Fond mem­o­ries

Project teaches stu­dents about times gone by

Cape Breton Post - - COMMUNITY CONNECTIONS - Yvonne Kennedy

Sto­ries for this col­umn came from many sources.

Last month, a neigh­bour of mine was telling me about an “in­ter­gen­er­a­tional learn­ing” project that her se­niors group was planning with the stu­dents at Mar­ion Bridge El­e­men­tary School.

Jean MacQueen and her friends at the Mira Se­niors Cen­tre were so en­thu­si­as­tic about this project that it started me rem­i­nisc­ing about my child­hood mem­o­ries of grow­ing up in an­other era.

Peo­ple of my “vin­tage” can re­mem­ber party lines, out­houses, wringer wash­ers and black and white tele­vi­sion. I have fond mem­o­ries of the day the first tele­vi­sion ar­rived on our street. It was a very big deal.

Then Vs Now was de­signed as a shar­ing of in­for­ma­tion be­tween our se­nior pop­u­la­tion and our youngest cit­i­zens.

The se­niors asked the Mar­ion Bridge com­mu­nity to bring in items of in­ter­est from days gone by to show how life has changed over the years.

The ar­ti­facts fo­cused on games, tools, re­cre­ation, school days and ev­ery­day house­hold items. We saw an im­pres­sive ar­ray of an­tiques.

Driv­ing out to Mar­ion Bridge along the beau­ti­ful Mira River al­lowed my mind time to re­flect on how dif­fer­ent life is for our stu­dents today.

Upon en­ter­ing the Se­niors Cen­tre, I considered it a good omen when I ran into He­len Pere­niak, a for­mer neigh­bour of mine from Do­min­ion. Her grand­fa­ther and my grand­fa­ther came to Cape Bre­ton from the “old coun­try” to seek em­ploy­ment in the lo­cal coal mines. We had such a good time talk­ing about grow­ing up in a sim­pler time.

This con­ver­sa­tion set the tone for a trip down mem­ory lane.

The Mira Cen­tre was hop­ping with ac­tiv­ity.

Each dis­play area was manned by both se­niors and stu­dents. All the stu­dents had been briefed on the his­tory and pur­pose of each item on their dis­play area.

Just lis­ten­ing to these young stu­dents made me smile. I was im­pressed with how ar­tic­u­late the chil­dren were as they talked to their vis­i­tors.

They were so con­fi­dent in their knowl­edge and many had fam­ily sto­ries to add to the con­ver­sa­tion.

Stu­dents were tak­ing turns play­ing mu­sic on an an­tique record player. The old songs added to the at­mos­phere.

Some of the young­sters were knead­ing dough un­der the guid­ance of a lady who seemed wellac­quainted with the art of bread mak­ing.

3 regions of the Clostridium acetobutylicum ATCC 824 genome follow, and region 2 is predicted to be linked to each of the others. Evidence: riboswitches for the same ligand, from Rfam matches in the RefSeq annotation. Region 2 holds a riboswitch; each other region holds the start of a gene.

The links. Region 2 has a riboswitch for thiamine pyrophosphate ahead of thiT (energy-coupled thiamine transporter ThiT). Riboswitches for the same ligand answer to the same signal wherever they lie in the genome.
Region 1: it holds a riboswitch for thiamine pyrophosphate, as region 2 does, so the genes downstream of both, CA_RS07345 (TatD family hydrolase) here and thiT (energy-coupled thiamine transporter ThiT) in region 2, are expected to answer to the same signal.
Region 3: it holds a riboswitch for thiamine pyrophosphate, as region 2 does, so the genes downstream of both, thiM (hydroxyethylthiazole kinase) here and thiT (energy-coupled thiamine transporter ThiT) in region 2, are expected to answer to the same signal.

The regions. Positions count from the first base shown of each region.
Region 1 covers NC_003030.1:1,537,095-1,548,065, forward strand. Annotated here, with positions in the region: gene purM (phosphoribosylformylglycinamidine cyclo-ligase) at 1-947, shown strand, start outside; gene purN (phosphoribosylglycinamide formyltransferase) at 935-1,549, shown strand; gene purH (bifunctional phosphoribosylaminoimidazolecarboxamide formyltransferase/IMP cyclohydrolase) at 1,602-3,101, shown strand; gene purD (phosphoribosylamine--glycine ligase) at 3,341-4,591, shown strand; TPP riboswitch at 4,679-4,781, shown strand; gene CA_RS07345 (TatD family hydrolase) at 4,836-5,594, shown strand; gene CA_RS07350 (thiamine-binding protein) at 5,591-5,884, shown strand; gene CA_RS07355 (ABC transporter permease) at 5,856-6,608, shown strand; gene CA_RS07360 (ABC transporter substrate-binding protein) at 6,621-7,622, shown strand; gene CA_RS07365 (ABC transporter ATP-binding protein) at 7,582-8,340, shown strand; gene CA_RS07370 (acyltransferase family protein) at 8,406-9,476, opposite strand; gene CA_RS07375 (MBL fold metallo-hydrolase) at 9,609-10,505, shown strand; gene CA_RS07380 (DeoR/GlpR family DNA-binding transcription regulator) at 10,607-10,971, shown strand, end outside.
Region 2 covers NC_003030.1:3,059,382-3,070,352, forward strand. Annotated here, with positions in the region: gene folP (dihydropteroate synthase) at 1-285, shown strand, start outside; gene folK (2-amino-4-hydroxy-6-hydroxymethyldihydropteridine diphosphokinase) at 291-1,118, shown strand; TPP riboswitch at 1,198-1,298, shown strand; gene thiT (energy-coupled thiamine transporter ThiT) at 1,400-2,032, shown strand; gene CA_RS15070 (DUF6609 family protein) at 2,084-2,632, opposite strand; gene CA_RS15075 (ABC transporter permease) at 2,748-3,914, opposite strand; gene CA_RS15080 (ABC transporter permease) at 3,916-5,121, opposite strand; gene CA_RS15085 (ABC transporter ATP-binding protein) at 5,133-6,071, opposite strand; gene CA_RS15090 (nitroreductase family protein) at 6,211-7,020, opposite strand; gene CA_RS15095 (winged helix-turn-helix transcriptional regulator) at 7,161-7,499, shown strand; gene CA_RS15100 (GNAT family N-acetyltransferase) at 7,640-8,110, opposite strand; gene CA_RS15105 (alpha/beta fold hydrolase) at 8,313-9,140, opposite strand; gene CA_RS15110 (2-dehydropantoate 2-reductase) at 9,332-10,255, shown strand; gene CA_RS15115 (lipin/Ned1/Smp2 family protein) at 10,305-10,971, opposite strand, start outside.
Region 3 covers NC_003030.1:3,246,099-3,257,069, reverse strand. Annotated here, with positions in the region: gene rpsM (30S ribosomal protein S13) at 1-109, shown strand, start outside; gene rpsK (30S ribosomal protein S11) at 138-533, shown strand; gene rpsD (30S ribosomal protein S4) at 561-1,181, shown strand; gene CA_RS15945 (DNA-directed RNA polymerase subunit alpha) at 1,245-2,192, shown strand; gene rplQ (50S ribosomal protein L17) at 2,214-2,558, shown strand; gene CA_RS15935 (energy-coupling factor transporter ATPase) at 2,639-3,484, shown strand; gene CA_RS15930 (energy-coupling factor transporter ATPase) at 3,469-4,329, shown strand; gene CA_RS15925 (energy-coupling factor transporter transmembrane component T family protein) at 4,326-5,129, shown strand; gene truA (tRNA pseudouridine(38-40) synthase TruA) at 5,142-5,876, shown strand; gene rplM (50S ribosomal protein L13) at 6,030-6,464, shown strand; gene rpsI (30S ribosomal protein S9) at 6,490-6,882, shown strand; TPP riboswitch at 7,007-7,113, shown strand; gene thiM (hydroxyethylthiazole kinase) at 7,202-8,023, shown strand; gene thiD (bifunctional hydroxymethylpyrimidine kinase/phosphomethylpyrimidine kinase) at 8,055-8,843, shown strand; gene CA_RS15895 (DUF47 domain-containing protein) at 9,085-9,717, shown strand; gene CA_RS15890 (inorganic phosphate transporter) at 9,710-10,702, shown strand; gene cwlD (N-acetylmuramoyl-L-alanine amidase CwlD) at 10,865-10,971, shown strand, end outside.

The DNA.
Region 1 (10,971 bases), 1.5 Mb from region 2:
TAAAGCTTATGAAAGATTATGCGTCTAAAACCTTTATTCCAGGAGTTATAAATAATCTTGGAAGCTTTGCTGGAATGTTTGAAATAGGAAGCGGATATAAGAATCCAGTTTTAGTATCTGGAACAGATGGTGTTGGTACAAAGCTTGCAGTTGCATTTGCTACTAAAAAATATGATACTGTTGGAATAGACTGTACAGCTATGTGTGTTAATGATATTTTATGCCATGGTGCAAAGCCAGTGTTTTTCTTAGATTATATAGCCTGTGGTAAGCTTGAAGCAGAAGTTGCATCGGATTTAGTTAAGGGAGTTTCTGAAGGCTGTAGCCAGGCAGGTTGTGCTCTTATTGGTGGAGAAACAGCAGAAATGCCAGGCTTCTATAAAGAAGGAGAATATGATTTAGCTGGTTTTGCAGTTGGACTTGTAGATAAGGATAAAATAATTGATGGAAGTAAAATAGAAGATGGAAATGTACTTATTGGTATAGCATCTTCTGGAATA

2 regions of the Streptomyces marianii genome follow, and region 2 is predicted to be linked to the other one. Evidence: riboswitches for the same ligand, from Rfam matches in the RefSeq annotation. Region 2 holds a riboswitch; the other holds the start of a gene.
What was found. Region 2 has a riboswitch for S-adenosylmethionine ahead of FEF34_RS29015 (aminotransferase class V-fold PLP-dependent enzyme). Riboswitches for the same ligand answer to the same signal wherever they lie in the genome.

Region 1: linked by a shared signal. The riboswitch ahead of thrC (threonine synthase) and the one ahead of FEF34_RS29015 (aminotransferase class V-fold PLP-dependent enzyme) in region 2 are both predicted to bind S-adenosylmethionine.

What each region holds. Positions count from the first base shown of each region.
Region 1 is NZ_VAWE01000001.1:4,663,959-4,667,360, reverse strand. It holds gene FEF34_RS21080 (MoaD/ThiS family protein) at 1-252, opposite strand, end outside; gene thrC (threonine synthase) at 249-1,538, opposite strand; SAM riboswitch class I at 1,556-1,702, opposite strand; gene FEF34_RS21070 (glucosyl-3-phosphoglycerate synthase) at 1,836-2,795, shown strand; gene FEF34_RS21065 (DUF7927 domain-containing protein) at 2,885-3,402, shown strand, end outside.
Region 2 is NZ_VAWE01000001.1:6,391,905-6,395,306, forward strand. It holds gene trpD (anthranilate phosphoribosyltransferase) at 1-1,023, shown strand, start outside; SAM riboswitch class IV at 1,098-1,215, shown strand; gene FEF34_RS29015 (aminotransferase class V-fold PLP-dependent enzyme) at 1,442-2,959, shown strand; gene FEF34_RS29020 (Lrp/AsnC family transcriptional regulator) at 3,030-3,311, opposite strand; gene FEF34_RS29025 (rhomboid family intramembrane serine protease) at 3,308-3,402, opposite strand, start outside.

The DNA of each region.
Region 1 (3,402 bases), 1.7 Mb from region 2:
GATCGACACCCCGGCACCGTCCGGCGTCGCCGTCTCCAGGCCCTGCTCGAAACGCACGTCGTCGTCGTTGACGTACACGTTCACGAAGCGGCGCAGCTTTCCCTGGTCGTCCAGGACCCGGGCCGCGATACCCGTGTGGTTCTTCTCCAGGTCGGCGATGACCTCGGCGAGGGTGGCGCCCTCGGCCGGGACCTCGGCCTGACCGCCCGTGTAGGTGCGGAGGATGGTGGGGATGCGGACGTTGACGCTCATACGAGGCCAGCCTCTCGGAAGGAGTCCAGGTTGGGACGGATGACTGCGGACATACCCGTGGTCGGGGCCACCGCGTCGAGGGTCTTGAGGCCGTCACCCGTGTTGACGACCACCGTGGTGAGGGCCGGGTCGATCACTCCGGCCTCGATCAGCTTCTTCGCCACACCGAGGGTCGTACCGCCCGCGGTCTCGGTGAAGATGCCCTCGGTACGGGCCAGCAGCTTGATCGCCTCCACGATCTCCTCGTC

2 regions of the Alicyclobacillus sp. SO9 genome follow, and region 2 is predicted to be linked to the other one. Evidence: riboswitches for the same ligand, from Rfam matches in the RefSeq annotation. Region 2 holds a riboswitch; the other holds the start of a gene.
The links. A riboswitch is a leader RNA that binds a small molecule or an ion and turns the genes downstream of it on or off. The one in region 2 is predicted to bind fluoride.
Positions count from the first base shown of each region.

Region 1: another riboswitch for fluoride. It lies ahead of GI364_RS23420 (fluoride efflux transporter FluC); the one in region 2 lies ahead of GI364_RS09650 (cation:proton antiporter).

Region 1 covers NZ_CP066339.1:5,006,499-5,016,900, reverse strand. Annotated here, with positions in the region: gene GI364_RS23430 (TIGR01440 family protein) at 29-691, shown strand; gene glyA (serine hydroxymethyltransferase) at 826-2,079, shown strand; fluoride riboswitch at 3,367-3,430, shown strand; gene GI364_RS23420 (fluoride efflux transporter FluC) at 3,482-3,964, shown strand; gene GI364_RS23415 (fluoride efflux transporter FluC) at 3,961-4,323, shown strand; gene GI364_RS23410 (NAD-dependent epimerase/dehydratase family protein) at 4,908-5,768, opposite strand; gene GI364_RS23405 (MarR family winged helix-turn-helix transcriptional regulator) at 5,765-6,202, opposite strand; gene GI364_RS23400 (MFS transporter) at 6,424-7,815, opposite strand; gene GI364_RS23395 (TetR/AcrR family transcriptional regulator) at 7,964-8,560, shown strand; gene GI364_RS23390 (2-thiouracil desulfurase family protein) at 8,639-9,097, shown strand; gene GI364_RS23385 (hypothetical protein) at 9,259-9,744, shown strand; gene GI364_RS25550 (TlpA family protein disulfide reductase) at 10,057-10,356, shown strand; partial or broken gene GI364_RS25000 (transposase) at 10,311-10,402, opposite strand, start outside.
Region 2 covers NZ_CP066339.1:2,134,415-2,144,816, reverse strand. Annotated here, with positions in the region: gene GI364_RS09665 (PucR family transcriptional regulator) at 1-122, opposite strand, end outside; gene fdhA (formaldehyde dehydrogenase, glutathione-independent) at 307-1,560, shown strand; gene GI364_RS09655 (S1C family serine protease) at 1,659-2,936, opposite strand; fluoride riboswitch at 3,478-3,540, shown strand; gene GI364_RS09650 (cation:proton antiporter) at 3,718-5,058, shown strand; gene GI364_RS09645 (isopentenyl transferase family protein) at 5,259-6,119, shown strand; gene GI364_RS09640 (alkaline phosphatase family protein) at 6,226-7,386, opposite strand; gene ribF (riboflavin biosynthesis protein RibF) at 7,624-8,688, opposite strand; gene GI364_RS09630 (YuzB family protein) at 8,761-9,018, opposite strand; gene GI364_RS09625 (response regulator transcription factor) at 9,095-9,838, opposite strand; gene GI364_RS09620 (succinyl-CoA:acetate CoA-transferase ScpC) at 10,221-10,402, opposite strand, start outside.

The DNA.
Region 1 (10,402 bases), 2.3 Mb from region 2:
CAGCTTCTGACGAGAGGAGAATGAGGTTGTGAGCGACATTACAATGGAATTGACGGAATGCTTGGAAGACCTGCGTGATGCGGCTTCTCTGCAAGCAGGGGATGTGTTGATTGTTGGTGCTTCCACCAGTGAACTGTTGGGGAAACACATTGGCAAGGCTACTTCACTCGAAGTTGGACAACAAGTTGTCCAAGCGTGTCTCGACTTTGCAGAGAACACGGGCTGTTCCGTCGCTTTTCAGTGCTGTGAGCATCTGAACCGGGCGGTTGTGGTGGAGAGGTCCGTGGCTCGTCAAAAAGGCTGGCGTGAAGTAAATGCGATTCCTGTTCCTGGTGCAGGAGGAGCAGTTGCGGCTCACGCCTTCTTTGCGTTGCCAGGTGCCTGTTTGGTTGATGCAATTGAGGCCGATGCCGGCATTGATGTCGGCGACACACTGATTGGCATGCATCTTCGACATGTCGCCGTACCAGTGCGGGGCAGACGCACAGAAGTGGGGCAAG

Schools were so dif­fer­ent years ago. Ev­ery teacher had a class­room regis­ter that had to be per­fectly and neatly bal­anced at the end of the school year. Today, at­ten­dance is en­tered into a com­puter on a daily ba­sis. Old read­ers and books were on dis­play along with wooden school desks.

Jack Cof­fey and his stu­dent helpers were man­ning an im­pres­sive col­lec­tion of keys. One of par­tic­u­lar in­ter­est was a mas­sive key that was used to open the old swing­ing bridge in the com­mu­nity so that boats could pass through on the Mira River. An­other key was used to change the time lock on a bank vault. A young girl showed me a fold-up key that was used to open ho­tel rooms. A lot dif­fer­ent from the plas­tic cards used in ho­tels today.

A news­pa­per was on dis­play from 1957. In the so­cial sec­tion, a news­wor­thy event was when a house­hold re­ceived vis­i­tors from Halifax for the week­end. One ar­ti­cle told the story of a lo­cal res­i­dent who broke his arm in a traf­fic ac­ci­dent. The ar­ti­cle even in­cluded the name of the doc­tor who set the arm. Sim­pler times!

The glass bot­tle dis­play was shim­mer­ing in the sun­shine. Many of the jars came from Earl MacPher­son¹s per­sonal col­lec­tion. Many of these bot­tles brought me back to my child­hood.

I con­jured up “not-too-pleas­ant” mem­o­ries of my mother mak­ing sure that we had a spoon­ful of Scott’s Emul­sion ev­ery day. I guess it was sim­i­lar to our chil­dren tak­ing vi­ta­min pills today.

The Krimco bot­tles re­minded me of how special choco­late milk was when we were grow­ing up.

Our child­hood milk­man, Wil­lie Dan LeBlanc, passed away re­cently and when I heard of his pass­ing, I re­called how ex­cited we were when he de­liv­ered Krimco with our milk order. Now, even a milk­man is a strange con­cept for young­sters today.

The dis­play had an as­sort­ment of McKin­ley pop bot­tles. Many Cape

Bre­ton­ers can re­mem­ber go­ing to the pop fac­tory on Brook­side Street In Glacé Bay... es­pe­cially for the Iron Brew pop.

Ta­bles upon ta­bles dis­played such in­ter­est­ing ar­ti­facts.

Mar­ion Bridge El­e­men­tary School is a small ru­ral school with just 72 stu­dents.

Prin­ci­pal Ruth Clarke worked with the se­niors group to or­ga­nize this event. “Then Vs Now was an ex­cel­lent op­por­tu­nity for our stu­dents to in­ter­act and bond with the com­mu­nity mem­bers,” she said. “Many of the older peo­ple went to school in the com­mu­nity so they have a shared her­itage.”

Then Vs Now was an event that re­quired a great deal of co-or­di­na­tion and prepa­ra­tion by the teach­ers, stu­dents and se­niors.

The se­niors planned the event to cel­e­brate the 150th an­niver­sary of Canada and they re­ceived fund­ing to cover ex­penses.

I walked out of the se­niors cen­tre with a sense of nos­tal­gia that made me happy just re­mem­ber­ing the good old days.

My thanks go out to the stu­dents and se­niors for such a mem­o­rable af­ter­noon!


Jean Mac­Queen, pres­i­dent of the Mira Se­niors Cen­tre, and Jill Harcourt, both stand­ing, are shown with Blake Cameron and Kevin Boyd, stu­dents of Mar­ion Bridge Ele­men­tary School, sit­ting. They all worked to­gether on the Then Vs Now in­ter­gen­er­a­tional...

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